Lead Review

  • Book: One Last Secret
  • Location: Southern France
  • Author: Adele Parks

Review Author: Tina Hartas



Adele Parks is a hugely popular author and knows how to keep her readers’ interested. This novel has sun, sex and salacious living at its heart and it travels back and forth in time and from London to the South of France.

Dora is an escort who happens to fall into a doting relationship with a friend. They get engaged. He knows her history and feels nevertheless that they would be a good match and Dora is pretty ok about getting married. It would be such a novelty to be loved for her and not admired, per se, for the services she provides.

We learn about her lifestyle and how she came to work in the upper echelons of society until one encounter leaves her bloodied and bruised. And terrified out of her wits.

She is then asked to attend one last function at a stunning chateau in the South of France, simply to be there as staged arm candy, no intimacy required, only pretence where necessary. It happens to coincide with her fiancé’s absence on a work trip and feels it would be doing one last favour to an ex client. Yes, there is luxury, there are beautiful people hanging around the pool, the accommodation is stunning if perhaps a little austere, but almost as soon as she arrives she doesn’t feel herself and she can’t quite put her finger on what is going on. She also recognises one of the other guests and immediately goes into overdrive. It is someone she really would never want to meet again, yet her clarity of thought is letting her down – she is usually at the top of her game, astute and incisive when she needs to act. it is all undoubtedly turning weird.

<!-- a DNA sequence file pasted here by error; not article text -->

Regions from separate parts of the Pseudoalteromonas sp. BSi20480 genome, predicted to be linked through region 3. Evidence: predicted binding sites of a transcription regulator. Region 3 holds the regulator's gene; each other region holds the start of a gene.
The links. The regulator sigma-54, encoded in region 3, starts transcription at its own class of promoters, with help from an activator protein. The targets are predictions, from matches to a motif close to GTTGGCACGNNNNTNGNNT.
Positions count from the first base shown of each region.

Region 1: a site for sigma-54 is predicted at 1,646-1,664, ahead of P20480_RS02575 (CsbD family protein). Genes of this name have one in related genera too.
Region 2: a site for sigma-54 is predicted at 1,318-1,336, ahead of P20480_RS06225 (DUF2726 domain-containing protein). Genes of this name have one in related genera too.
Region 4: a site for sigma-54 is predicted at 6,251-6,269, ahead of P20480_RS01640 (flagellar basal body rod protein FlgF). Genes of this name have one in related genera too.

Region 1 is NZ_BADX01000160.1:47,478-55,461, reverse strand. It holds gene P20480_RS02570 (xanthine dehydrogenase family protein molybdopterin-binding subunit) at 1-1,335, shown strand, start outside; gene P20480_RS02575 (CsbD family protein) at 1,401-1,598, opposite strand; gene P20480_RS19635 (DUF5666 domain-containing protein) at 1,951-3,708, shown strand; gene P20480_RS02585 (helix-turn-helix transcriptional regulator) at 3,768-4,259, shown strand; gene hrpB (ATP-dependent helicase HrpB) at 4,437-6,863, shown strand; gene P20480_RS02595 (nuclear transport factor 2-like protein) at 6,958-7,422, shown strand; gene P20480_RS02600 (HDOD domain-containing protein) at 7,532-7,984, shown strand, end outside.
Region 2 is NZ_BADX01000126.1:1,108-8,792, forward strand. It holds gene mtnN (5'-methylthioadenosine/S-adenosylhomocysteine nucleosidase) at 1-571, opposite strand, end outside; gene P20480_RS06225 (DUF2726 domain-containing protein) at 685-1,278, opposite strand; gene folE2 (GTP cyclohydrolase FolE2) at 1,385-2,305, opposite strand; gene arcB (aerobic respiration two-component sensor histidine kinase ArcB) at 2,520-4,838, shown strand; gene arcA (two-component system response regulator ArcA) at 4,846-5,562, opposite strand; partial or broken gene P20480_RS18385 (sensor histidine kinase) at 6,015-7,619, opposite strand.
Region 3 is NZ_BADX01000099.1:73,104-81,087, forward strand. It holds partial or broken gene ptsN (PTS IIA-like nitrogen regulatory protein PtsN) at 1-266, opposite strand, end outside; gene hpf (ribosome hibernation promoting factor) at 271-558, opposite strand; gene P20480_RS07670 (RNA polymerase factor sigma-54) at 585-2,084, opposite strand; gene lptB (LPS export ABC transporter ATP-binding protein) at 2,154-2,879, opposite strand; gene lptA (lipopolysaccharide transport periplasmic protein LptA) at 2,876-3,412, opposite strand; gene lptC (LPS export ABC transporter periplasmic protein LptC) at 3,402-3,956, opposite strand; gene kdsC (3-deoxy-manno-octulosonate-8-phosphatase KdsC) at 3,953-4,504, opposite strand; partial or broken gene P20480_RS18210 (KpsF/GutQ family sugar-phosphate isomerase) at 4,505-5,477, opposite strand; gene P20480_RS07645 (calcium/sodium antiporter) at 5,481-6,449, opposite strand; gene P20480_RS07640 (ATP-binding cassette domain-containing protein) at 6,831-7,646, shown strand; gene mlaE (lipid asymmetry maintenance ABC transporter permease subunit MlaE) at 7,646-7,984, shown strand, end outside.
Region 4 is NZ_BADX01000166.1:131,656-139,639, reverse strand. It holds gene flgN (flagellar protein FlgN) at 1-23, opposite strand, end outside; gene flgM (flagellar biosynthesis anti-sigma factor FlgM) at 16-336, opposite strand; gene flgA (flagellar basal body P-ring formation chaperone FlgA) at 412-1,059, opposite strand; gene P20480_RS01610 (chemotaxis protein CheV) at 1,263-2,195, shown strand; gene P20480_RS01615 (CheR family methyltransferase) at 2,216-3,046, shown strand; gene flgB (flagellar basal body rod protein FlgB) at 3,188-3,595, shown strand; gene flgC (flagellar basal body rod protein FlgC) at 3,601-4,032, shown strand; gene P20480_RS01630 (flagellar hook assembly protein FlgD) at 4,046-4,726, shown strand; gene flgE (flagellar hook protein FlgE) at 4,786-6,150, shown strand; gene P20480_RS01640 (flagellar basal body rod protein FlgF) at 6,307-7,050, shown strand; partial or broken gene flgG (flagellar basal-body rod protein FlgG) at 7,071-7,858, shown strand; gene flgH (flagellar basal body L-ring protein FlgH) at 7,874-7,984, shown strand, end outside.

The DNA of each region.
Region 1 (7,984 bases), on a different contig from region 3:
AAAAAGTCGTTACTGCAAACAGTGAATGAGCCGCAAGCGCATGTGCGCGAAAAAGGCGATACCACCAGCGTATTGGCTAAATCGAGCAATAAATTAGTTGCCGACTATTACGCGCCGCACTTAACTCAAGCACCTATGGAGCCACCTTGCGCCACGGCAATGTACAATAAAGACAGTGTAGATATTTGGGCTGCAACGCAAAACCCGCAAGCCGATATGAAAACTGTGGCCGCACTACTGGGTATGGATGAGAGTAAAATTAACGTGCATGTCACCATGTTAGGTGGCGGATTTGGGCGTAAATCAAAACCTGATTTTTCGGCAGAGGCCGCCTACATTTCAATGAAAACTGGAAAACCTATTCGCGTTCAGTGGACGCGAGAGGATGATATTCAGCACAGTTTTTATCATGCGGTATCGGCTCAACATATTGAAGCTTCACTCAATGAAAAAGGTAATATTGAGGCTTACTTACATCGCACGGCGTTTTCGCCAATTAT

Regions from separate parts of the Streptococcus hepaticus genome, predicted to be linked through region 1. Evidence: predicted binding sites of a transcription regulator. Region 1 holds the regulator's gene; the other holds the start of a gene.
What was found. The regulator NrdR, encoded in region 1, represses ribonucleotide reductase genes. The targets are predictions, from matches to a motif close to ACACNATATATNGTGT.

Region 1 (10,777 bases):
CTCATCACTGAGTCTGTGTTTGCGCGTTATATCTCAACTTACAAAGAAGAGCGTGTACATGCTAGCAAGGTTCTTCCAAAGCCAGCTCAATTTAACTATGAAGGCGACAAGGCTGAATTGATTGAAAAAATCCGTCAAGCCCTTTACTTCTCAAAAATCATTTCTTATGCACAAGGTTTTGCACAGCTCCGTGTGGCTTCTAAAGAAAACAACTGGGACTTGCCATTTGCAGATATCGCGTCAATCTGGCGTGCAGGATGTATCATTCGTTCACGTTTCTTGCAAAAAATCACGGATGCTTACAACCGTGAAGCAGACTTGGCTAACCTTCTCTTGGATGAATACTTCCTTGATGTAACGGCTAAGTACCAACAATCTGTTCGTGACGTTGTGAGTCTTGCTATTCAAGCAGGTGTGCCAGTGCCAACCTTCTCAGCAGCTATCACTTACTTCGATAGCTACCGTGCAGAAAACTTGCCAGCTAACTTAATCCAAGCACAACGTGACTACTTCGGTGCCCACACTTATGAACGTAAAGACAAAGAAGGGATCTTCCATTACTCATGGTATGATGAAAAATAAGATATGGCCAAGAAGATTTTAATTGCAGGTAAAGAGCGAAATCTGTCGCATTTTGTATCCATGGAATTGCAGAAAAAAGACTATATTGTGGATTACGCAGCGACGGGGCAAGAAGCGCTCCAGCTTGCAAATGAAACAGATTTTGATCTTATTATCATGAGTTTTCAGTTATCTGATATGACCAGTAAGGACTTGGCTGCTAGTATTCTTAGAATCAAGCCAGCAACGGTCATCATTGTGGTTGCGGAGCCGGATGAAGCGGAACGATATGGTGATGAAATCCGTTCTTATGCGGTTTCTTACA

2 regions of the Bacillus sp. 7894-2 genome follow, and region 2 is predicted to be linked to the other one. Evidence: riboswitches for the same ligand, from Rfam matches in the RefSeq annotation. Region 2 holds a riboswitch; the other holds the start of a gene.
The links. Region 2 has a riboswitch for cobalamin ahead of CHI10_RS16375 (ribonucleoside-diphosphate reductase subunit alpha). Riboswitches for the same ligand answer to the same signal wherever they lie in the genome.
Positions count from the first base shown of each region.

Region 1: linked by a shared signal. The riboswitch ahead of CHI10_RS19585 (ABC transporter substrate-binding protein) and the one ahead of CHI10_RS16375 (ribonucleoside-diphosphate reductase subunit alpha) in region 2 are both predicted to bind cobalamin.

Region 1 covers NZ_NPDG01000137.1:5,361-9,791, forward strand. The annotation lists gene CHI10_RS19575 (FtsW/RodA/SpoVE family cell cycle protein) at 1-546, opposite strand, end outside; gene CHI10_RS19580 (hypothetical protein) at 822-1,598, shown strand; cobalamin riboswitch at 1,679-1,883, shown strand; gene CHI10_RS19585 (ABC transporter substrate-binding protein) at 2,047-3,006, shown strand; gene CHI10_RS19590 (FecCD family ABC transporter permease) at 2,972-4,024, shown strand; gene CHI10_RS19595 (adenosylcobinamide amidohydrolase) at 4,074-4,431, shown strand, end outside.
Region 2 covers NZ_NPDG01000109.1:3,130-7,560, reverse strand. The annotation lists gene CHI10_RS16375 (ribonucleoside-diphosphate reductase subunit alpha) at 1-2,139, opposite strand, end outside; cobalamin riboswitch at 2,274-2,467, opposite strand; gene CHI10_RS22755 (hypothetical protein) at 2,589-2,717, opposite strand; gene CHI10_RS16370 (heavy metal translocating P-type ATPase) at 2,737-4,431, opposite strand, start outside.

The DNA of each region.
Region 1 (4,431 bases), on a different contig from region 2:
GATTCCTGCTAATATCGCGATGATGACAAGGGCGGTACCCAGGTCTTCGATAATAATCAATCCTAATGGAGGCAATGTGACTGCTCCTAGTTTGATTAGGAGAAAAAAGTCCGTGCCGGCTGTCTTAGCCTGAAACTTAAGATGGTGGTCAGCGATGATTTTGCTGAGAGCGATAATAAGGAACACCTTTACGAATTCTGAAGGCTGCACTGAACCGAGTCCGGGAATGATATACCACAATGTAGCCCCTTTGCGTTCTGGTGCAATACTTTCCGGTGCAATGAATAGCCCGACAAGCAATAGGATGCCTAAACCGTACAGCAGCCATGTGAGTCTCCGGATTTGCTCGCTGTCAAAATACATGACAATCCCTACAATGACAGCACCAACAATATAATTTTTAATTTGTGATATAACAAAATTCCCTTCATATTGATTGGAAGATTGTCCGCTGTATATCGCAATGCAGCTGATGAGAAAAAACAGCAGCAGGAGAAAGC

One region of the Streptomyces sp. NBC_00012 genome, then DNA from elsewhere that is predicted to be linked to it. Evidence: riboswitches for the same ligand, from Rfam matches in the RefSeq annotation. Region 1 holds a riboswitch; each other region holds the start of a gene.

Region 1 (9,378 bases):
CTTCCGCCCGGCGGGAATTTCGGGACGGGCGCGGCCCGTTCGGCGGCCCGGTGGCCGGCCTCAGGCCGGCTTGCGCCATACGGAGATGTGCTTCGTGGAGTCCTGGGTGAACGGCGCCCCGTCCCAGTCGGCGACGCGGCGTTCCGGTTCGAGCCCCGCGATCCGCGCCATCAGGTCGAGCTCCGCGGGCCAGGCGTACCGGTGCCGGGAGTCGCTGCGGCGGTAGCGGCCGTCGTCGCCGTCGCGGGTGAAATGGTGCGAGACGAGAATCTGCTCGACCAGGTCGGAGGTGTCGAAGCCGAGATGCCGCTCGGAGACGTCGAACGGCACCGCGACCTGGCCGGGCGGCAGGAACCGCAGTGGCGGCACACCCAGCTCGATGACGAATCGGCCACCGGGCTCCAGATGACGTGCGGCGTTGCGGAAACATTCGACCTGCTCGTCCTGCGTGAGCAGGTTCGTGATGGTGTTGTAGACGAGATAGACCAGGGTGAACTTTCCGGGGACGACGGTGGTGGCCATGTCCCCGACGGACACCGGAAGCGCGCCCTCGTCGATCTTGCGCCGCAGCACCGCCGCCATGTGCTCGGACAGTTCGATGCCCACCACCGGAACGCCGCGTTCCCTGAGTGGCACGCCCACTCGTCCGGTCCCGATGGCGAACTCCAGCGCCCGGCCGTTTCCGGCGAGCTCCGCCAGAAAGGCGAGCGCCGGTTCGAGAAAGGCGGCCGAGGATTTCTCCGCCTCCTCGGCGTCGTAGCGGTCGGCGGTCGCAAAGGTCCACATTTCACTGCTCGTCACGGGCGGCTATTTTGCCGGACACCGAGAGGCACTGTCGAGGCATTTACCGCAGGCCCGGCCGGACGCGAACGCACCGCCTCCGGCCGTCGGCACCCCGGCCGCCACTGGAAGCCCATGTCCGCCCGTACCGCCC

As the narrative progresses, there are, of course, many secrets and surprises unleashed on the reader, which move the narrative to its conclusion.

You can admire Dora for her tenacity to get through life and get herself on track after life changing events. Most of the chapters are devoted to Dora’s point of view as she shares her story with readers.

The prose rolls along in very capable hands, there are a couple of turns that feel a bit preposterous but that never dints the tight storytelling, tension and good writing. The texture of France and the French chateau is palpable, and I think this will make a great pool-side read, especially if you are holidaying in the South of France.

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